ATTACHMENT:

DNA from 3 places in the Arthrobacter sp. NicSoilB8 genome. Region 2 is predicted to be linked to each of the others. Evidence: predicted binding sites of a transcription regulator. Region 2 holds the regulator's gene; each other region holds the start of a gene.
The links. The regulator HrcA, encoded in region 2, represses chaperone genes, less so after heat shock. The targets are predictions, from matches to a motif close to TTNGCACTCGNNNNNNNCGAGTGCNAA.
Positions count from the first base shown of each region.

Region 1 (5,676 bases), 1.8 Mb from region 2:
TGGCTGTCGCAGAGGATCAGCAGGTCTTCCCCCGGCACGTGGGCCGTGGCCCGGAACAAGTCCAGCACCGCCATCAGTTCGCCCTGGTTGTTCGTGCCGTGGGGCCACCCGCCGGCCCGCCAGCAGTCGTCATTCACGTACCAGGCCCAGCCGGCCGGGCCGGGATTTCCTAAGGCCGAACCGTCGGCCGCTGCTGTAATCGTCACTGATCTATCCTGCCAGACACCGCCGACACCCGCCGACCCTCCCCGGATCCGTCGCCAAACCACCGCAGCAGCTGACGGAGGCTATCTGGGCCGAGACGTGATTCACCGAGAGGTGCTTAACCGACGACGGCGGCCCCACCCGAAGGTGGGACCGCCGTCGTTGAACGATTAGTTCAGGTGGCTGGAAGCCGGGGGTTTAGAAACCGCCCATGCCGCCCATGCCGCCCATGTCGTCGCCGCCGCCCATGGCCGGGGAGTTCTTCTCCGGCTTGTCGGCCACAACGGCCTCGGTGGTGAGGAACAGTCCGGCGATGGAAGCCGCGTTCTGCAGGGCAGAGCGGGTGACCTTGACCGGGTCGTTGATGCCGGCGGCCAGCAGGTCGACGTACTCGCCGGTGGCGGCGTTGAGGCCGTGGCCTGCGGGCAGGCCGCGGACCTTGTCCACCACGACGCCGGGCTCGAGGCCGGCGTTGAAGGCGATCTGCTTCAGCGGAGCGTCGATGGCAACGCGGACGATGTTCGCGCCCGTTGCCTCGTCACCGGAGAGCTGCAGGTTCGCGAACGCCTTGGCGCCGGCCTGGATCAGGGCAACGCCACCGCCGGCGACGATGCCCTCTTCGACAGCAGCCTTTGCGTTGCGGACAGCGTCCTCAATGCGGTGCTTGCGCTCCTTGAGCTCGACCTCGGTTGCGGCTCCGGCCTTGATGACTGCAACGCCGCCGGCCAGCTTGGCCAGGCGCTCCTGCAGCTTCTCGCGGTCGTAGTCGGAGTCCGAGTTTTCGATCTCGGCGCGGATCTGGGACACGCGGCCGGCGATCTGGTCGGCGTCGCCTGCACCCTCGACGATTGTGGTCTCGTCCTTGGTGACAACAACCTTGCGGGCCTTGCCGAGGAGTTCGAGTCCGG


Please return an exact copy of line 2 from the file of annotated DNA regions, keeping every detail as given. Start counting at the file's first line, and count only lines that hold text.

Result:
The links. The regulator HrcA, encoded in region 2, represses chaperone genes, less so after heat shock. The targets are predictions, from matches to a motif close to TTNGCACTCGNNNNNNNCGAGTGCNAA.